“You could have a very imperfect diet and your baby’s still going to get everything the baby needs, it kind of takes from your body,” Crisco notes. As far as breastmilk supply goes, Petersen says that “the best way to maintain a healthy breastmilk supply is to feed your baby based on hunger cues. This way your baby is telling your body exactly how much milk they need to grow.”

What To Eat (Or Avoid) When You’re Pregnant

Beautiful pregnant woman eating ice cream

When it comes to food, there’s no limit to what pregnant and breastfeeding mothers have to consider. After all, anything you ingest has a chance—if not certainty—of affecting your baby. We spoke with a few experts to learn more about what you should and shouldn’t consume while pregnant and while breastfeeding.

Pregnancy

In pregnancy, everything you eat and drink—yes, everything—affects the fetus. “You want to make sure that you’re taking in an extra 300 calories a day and that you’re seeing your OB-GYN regularly for checkups and to monitor your weight gain,” says pediatrician, author, and mom-of-three Dr. Tanya Altmann.

Additionally, according to Altmann, avoiding certain foods will not decrease the chance that your child will develop food allergies. “In fact, we think that exposing your babies to all allergic-type foods through pregnancy and breastfeeding may even be beneficial and decrease the chance that your child will develop allergies later on in life,” she explains.

Of course, there are still plenty of foods that should be avoided: Alcohol is always a no—despite many protests of “one glass of wine a night”—and soft cheeses, mercury-heavy fish, and all things artificial (sweeteners and otherwise) are best left off the plate. “If there was ever a time to really be as conscious and as knowledgeable and as cautious as you could, it’s while you’re pregnant,” says breastfeeding expert and founder of My Baby Experts Shari Criso.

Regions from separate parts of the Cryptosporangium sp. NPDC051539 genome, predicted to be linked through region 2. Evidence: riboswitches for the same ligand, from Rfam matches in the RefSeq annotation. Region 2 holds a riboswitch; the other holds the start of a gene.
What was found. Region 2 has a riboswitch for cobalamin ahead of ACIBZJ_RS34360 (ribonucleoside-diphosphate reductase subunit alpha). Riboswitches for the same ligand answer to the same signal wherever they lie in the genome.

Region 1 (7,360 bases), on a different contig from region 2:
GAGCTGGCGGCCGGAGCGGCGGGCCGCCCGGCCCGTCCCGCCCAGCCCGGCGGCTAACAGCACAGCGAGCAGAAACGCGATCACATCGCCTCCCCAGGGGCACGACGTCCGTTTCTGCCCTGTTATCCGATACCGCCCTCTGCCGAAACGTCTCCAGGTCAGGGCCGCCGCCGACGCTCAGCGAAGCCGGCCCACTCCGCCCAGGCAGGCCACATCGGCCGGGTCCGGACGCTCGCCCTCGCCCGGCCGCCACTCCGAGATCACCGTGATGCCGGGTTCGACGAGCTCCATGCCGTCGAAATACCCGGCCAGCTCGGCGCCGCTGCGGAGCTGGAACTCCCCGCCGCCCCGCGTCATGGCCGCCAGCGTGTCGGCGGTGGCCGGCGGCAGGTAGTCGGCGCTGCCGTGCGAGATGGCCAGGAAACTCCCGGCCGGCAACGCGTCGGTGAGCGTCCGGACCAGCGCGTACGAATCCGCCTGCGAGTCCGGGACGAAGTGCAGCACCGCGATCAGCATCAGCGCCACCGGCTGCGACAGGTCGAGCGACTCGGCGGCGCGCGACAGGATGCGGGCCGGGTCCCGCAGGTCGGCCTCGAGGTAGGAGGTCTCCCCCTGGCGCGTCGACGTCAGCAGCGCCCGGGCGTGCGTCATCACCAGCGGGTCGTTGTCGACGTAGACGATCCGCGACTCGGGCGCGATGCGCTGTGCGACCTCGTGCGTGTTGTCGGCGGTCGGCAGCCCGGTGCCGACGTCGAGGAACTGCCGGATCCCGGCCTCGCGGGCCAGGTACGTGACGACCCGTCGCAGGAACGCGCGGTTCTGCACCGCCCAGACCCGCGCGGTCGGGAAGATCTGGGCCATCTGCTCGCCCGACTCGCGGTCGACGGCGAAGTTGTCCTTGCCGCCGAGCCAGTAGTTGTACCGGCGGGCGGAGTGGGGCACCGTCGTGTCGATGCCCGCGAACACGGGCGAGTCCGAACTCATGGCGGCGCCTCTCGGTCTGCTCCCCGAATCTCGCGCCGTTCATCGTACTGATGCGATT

Breastfeeding

Breastfeeding is far less strict in terms of the mother’s diet. Altmann doesn’t advocate for mothers adjusting their diet, because “most babies will get used to whatever nutrition is in their breastmilk and whatever moms eat on a regular basis.” Plus, she adds: “You want to make sure that mom’s getting the nutrition; you don’t want her going on a totally restricted diet unless it’s really, really needed.” While mothers often worry about losing weight after giving birth, breastfeeding itself burns 500 calories daily: Undereating will make it harder to feed your baby and stay healthy!

Molly Petersen, a certified lactation consultant (CLC) at Lansinoh, adds: “There aren’t any specific foods that all moms should avoid, so go ahead and enjoy that sushi or medium rare steak that you’ve been missing while you were pregnant.” You also can occasionally enjoy a drink now and again, as long as you aren’t going to be pumping again for a few hours. But what foods might pose an issue?

Usually, according to Altmann, what causes gas in the mother may likely cause gas in the baby: Foods like broccoli, Brussels sprouts, cauliflower, and other cruciferous vegetables. All the same, it’s very much dose-dependent; if you don’t eat too much of a given gas-inducing food, it shouldn’t have much of an effect. Caffeine is similar: One cup of coffee should be just fine, and just be sure to monitor your baby’s reaction—if they’re fussy when you have caffeine, you may need to cut back.

“You could have a very imperfect diet and your baby’s still going to get everything the baby needs, it kind of takes from your body,” Crisco notes. As far as breastmilk supply goes, Petersen says that “the best way to maintain a healthy breastmilk supply is to feed your baby based on hunger cues. This way your baby is telling your body exactly how much milk they need to grow.”

Chic Summer Maternity Style

Chic Summer Maternity Style

Summer is coming–which means, if you’re expecting, it’s time to stock up on style-savvy summer maternity looks! We’ve rounded up the chicest maternity pieces to showcase the season’s top fashion trends, as well as great accessories for every look. Prepare for your most stylish summer ever!

City Chic

pregnant woman wearing jumpsuit